Healthcare is a hot button issue across the U.S., especially since many politicians have made it an integral part of their platforms. In particular, many have begun touting that a single-payer system is the answer to the healthcare problem in the United States, instead of private insurance.
A single-payer system would mean that a single public agency would take control of providing healthcare for all of the residents of the United States. Everyone would share the same health insurance plan; though they ultimately would not be able to choose which providers they visited. While this may seem like the answer to healthcare inequality, there are a few fundamental issues with this plan, and its implementation would ultimately create more problems than it solves.
Barriers to Care
The United States is a leader in innovative medicine, providing some of the most novel treatments and quick access to life-saving treatments. If a single-payer healthcare system is adopted, there may be more barriers to this life-saving care.
In countries like Canada and the UK, places with a single-payer system, there are extremely long wait times for specialized (and much needed) treatments. For instance, if you need surgery, you may be put on a waitlist and the surgery may be delayed for as long as 8 months. According to a study conducted by the Fraser Institute, in Canada there is an average 21.2 week wait time between a general practitioner referral and the time a patient actually is seen by a specialist. This wait time could be deadly.
Long wait times won’t be the only area that your medical care will suffer, you may also receive less quality care. Without competition, innovative medical treatment will most likely take a nosedive. Currently, medical professionals are driven to possess the latest and greatest in scientific and technological advancements. If being the best in the field, and providing the most innovative treatment no longer impacts a medical professional’s bottom line, chances are there will be less access to innovative treatment. Not to mention, the government may decide that certain treatments are not cost-effective, which could essentially eliminate access to potentially useful treatment options.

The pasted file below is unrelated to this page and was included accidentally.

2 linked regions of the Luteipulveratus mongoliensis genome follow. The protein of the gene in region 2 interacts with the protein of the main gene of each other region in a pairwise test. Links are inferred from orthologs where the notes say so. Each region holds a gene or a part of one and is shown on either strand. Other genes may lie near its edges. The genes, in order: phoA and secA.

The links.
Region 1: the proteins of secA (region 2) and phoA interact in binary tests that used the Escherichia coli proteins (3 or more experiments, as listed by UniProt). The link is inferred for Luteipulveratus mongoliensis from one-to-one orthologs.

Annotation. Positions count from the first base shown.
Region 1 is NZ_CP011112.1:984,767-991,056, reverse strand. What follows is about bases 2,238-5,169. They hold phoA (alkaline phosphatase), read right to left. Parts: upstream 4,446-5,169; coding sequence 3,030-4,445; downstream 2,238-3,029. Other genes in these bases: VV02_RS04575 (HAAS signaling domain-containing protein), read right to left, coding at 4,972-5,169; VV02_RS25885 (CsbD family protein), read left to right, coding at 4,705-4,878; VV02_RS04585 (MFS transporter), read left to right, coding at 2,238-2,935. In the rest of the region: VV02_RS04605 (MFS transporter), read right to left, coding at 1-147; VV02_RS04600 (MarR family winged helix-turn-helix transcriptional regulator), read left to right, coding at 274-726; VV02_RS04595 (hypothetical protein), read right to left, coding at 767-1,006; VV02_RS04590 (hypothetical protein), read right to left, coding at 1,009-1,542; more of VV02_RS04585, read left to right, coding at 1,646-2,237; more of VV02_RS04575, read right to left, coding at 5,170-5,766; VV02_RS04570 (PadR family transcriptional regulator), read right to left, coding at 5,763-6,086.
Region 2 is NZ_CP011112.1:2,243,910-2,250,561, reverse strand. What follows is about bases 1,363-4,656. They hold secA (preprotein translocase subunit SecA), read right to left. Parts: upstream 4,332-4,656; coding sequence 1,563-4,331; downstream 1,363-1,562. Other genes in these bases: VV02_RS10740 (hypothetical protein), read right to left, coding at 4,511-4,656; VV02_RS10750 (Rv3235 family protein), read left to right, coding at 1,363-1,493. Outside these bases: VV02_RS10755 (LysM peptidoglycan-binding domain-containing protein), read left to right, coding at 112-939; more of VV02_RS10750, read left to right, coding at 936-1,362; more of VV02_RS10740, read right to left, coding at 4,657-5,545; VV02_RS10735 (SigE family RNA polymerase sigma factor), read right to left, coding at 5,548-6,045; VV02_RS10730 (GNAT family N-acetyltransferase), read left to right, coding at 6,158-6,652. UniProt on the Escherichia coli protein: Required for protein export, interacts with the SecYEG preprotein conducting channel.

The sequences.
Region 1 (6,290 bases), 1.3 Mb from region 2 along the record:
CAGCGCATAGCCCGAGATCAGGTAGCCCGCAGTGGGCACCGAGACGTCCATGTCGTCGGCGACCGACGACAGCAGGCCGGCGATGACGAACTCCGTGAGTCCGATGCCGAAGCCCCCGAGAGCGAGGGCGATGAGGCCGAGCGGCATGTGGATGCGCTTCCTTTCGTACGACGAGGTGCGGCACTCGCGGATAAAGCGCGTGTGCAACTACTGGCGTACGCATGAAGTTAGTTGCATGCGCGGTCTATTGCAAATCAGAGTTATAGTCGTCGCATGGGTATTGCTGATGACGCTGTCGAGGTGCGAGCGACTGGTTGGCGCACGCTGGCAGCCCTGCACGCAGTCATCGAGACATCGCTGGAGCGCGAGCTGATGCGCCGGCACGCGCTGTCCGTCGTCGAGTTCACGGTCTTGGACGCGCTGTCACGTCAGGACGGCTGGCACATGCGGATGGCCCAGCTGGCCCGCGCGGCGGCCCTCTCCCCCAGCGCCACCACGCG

You May Pay More
The truth is that the money for a single-payer system will have to come from somewhere. That somewhere is taxes. Single residents and families can expect a large increase in taxes. The shift would also massively increase government spending. The Urban Institute estimated this cost to be $32 trillion over the next ten years. This kind of increase would mean less funding would be geared towards other important government-funded programs, such as education and infrastructure.
Beyond this, if you or your family had special medical concerns, and wished to opt-out so you could receive better care, you would still be required to contribute to the single-payer system. Meaning you would be paying twice for your health insurance. And that’s only if opting out would even be an option. It is possible that substitute insurance would be prohibited.
Medical Professional Shortage
Already in the United States, there is a shortage of medical professionals. The aging population is growing rapidly. A study by AAMC forecasts that today's physician deficit of 20,000 will expand to a deficit of as many as 122,000 by 2032. This increase in needed physicians is without a single-payer system. Now, imagine if we implemented a single-payer system where physician salaries are controlled by the government. This will likely result in fewer talented people seeking to join the medical profession, instead seeking a more lucrative career. This spells bad news for our aging population, who will not have access to the quality care they need. There should be efforts to encourage new talent into medicine, not efforts to discourage people from entering into the field.
While the idea of a single payer system seems to have benefits, ultimately the cons outweigh these benefits. Quality medical care that is available when people need it should not be sacrificed in order to provide government healthcare. Changes to American healthcare may be needed, but single-payer healthcare most likely is not the answer to the problems within the system.